**2000**, 25, 1047–1066. [Google Scholar] [CrossRef] - Meier, T.; Hay, T.; Echterhof, T.; Pfeifer, H.; Rekersdrees, T.; Schlinge, L.; Elsabagh, S.; Schliephake, H. Process Modeling and Simulation of Biochar Usage in an Electric Arc Furnace as a Substitute for Fossil Coal. Steel Res. Int.
**2017**, 88, 1600458. [Google Scholar] [CrossRef] - Gandt, K.; Meier, T.; Echterhof, T.; Pfeifer, H. Heat recovery from EAF off-gas for steam generation: Analytical exergy study of a sample EAF batch. Ironmak. Steelmak.
**2016**, 43, 581–587. [Google Scholar] [CrossRef] - Glavan, M.; Gradišar, D.; Atanasijević-Kunc, M.; Strmčnik, S.; Mušič, G. Input variable selection for model-based production control and optimisation. Int. J. Adv. Manuf. Technol.
**2013**, 68, 2743–2759. [Google Scholar] [CrossRef] - Van De Wal, M.; De Jager, B. Review of methods for input/output selection. Automatica
**2001**, 37, 487–510. [Google Scholar] [CrossRef][Green Version] - May, R.; Dandy, G.; Maier, H. Review of Input Variable Selection Methods for Artificial Neural Networks. In Artificial Neural Networks-Methodological Advances and Biomedical Applications; BoD—Books on Demand: Norderstedt, Germany, 2011. [Google Scholar]
- Li, K.; Peng, J.X. Neural input selection-A fast model-based approach. Neurocomputing
**2007**, 70, 762–769. [Google Scholar] [CrossRef] - Breiman, L. Better subset regression using the nonnegative garrote. Technometrics
**1995**, 37, 373–384. [Google Scholar] [CrossRef] - Chong, I.G.; Jun, C.H. Performance of some variable selection methods when multicollinearity is present. Chemom. Intell. Lab. Syst.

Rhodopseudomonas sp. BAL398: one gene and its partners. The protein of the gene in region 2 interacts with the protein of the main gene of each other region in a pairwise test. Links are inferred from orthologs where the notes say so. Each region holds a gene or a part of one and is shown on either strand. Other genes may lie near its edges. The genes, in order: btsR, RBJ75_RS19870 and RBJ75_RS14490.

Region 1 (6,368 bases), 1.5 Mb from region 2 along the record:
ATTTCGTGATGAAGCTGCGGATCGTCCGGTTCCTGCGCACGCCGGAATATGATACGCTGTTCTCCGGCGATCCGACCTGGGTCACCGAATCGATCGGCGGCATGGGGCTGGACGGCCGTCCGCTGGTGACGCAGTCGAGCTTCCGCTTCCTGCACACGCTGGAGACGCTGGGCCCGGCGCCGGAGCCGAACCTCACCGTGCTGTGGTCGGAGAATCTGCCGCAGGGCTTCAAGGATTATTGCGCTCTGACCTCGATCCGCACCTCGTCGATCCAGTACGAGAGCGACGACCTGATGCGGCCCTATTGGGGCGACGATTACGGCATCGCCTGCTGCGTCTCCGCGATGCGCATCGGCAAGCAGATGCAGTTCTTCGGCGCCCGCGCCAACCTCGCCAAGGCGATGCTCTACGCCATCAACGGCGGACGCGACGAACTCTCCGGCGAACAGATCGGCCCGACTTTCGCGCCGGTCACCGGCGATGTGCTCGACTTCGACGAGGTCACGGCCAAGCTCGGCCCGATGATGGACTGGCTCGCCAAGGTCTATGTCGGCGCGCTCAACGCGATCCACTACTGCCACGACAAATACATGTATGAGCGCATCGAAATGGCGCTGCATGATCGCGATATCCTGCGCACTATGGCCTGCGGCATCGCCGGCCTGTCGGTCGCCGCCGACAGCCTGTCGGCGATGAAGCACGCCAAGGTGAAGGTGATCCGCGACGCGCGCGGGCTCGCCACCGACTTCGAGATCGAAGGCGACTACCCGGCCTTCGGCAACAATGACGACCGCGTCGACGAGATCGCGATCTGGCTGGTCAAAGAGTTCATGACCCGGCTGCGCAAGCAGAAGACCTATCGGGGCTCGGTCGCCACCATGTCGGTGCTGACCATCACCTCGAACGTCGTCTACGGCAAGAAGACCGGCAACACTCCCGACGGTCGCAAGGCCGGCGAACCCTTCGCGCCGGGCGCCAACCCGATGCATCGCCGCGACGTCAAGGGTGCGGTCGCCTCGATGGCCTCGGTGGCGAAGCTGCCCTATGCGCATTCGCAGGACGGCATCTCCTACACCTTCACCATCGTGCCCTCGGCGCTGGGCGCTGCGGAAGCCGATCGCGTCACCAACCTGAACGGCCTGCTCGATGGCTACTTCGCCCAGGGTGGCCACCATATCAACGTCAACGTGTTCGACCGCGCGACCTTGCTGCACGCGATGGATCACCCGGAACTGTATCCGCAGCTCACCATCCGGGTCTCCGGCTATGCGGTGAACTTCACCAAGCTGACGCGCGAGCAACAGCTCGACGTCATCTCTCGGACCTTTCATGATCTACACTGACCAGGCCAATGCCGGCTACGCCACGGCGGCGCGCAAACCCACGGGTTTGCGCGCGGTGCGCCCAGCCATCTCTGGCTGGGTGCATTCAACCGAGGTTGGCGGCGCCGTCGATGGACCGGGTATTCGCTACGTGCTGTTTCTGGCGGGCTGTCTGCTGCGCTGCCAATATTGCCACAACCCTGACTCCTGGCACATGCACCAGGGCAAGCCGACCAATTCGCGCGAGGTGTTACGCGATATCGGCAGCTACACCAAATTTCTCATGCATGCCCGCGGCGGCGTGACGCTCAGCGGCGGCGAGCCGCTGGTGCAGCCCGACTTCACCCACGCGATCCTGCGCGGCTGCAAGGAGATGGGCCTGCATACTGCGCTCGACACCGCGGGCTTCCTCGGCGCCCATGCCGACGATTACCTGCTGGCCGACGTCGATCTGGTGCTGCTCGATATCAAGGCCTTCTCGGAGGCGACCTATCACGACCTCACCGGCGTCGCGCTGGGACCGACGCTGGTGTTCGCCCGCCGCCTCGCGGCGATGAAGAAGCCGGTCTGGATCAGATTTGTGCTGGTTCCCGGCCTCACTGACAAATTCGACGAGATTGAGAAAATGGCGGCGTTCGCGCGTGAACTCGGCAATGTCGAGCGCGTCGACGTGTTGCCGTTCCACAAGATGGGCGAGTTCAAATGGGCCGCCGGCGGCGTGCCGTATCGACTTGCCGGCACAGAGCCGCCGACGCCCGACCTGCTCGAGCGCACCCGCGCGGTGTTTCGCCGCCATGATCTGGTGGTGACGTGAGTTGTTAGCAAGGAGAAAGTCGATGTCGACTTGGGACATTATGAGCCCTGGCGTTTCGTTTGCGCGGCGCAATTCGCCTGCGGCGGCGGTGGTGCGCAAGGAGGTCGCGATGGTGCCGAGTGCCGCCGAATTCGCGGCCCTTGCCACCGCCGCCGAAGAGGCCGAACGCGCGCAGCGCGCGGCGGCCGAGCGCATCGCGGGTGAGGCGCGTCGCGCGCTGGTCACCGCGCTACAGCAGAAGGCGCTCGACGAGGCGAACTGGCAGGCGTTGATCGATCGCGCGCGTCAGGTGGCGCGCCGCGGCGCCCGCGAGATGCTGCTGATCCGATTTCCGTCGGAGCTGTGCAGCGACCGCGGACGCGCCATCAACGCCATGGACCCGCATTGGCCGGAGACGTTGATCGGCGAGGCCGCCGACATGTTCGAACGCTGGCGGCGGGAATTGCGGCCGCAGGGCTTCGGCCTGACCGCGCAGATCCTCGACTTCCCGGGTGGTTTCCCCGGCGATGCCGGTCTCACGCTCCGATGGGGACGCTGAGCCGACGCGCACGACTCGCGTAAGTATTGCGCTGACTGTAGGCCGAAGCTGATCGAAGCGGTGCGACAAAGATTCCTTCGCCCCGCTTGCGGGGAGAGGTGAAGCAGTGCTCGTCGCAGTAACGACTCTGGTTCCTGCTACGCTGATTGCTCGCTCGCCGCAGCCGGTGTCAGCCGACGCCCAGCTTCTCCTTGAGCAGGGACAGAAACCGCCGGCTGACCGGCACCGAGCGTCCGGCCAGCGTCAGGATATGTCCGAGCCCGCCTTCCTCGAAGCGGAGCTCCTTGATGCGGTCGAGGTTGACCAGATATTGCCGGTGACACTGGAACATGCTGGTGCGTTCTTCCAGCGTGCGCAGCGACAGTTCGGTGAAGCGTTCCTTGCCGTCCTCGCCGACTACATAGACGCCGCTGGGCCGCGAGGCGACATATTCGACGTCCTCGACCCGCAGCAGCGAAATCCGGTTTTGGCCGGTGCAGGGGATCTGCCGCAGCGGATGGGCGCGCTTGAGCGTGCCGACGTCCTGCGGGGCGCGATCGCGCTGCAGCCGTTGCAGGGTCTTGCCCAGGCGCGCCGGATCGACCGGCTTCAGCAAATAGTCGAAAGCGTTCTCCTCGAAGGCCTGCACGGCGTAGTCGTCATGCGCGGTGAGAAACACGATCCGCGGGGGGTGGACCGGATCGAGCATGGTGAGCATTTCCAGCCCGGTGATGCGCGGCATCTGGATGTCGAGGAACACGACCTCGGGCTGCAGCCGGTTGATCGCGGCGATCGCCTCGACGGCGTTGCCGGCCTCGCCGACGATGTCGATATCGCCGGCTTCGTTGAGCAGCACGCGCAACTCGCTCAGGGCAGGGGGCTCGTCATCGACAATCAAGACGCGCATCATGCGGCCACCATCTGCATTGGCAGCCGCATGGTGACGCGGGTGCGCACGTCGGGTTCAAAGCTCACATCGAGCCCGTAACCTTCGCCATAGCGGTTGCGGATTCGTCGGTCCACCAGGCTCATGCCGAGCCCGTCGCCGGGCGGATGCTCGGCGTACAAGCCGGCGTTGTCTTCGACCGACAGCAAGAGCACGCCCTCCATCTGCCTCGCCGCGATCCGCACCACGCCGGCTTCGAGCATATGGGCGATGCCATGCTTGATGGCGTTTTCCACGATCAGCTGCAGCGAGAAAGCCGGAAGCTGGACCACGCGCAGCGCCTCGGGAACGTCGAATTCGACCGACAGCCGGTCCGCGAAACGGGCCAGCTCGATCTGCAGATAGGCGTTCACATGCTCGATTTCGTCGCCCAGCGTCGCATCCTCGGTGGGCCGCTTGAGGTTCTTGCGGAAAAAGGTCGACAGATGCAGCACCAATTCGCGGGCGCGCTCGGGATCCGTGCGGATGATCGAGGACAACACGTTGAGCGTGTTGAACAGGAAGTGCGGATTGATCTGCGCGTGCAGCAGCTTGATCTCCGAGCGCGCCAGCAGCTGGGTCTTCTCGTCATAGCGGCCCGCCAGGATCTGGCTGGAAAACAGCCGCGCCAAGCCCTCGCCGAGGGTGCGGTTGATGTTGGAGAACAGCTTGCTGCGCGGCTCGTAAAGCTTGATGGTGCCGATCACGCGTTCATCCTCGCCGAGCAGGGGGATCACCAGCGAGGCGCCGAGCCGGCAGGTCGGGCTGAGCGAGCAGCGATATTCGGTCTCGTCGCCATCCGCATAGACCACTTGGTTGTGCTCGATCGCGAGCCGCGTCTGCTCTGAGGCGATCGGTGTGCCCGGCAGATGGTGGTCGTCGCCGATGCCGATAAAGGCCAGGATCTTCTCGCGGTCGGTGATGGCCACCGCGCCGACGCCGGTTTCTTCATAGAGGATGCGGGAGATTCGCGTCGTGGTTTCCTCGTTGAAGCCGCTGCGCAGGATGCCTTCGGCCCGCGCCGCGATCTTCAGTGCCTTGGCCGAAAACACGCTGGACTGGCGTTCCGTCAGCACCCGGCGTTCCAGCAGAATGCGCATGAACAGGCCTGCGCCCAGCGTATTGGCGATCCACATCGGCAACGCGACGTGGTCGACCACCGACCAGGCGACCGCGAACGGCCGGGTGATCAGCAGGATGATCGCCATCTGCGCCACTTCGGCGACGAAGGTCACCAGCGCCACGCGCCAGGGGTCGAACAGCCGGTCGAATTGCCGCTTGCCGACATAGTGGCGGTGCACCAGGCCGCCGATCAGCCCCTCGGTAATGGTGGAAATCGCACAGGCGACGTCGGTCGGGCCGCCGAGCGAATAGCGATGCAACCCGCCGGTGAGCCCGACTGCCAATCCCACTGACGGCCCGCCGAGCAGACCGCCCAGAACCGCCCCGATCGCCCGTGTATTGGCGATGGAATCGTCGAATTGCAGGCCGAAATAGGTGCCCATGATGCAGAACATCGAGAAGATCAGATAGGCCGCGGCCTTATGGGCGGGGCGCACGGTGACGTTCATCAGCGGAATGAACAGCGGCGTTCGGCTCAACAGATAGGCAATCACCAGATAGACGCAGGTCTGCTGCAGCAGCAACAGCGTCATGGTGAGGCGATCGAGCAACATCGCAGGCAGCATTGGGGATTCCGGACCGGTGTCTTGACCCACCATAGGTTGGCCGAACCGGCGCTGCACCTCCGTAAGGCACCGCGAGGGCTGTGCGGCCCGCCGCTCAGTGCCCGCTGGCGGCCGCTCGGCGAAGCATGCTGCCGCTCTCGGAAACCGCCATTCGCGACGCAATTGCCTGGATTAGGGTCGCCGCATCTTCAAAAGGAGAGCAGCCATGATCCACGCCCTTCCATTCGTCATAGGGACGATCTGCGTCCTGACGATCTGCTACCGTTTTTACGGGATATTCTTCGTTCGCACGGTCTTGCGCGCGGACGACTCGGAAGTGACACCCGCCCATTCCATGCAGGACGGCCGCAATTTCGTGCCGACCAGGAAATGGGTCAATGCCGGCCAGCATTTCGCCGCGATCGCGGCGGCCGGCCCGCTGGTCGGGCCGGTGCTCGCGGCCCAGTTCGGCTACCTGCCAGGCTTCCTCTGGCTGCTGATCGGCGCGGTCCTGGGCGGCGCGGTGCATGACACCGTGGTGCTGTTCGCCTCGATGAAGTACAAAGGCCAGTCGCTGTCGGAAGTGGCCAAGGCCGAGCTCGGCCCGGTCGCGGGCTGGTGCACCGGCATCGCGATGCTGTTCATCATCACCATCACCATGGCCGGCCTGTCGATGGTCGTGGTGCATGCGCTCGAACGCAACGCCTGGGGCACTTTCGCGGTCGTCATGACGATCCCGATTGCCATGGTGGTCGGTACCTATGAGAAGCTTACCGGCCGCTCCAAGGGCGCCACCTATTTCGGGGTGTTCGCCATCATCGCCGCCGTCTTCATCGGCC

**2005**, 78, 103–112. [Google Scholar] [CrossRef] - Székely, G.J.; Rizzo, M.L.; Bakirov, N.K. Measuring and testing dependence by correlation of distances. Ann. Stat.
**2007**, 35, 2769–2794. [Google Scholar] [CrossRef] - Tibshirani, R. Regression Shrinkage and Selection via the Lasso. J. R. Stat. Soc.
**1996**, 58, 267–288. [Google Scholar] [CrossRef] - Freedman, D. Statistical Models: Theory and Practice; Cambridge University Press: Cambridge, UK, 2009. [Google Scholar]
- Montgomery, D.C.; Peck, E.A.; Vining, G.G. Introduction to Linear Regression Analysis; John Wiley & Sons: Hoboken, NJ, USA, 2012. [Google Scholar]
- Friedman, J.H.; Bentley, J.L.; Finkel, R.A. An Algorithm for Finding Best Matches in Logarithmic Expected Time. ACM Trans. Math. Softw.
**1977**, 3, 209–226. [Google Scholar] [CrossRef] - Chen, G.H.; Shah, D. Explaining the Success of Nearest Neighbor Methods in Prediction. Found. Trends Mach. Learn.
**2018**, 10, 1–250. [Google Scholar] [CrossRef] - Takagi, T.; Sugeno, M. Fuzzy identification of systems and its applications to modeling and control. IEEE Trans. Syst. Man Cybern.
**1985**, SMC-15, 116–132. [Google Scholar] [CrossRef] - Kennedy, J.; Eberhart, R. Particle swarm optimization. In Proceedings of the ICNN’95-International Conference on Neural Networks, Perth, WA, Australia, 27 November–1 December 1995; Volume 4, pp. 1942–1948. [Google Scholar] [CrossRef]
- Andonovski, G.; Mušič, G.; Blažič, S.; Škrjanc, I. On-line Evolving Cloud-based Model Identification for Production Control. IFAC-PapersOnLine
**2016**, 49, 79–84. [Google Scholar] [CrossRef] - Blažič, A.; Škrjanc, I.; Logar, V. Soft sensor of bath temperature in an electric arc furnace based on a data-driven Takagi–Sugeno fuzzy model. Appl. Soft Comput.
**2021**, 113, 107949. [Google Scholar] [CrossRef]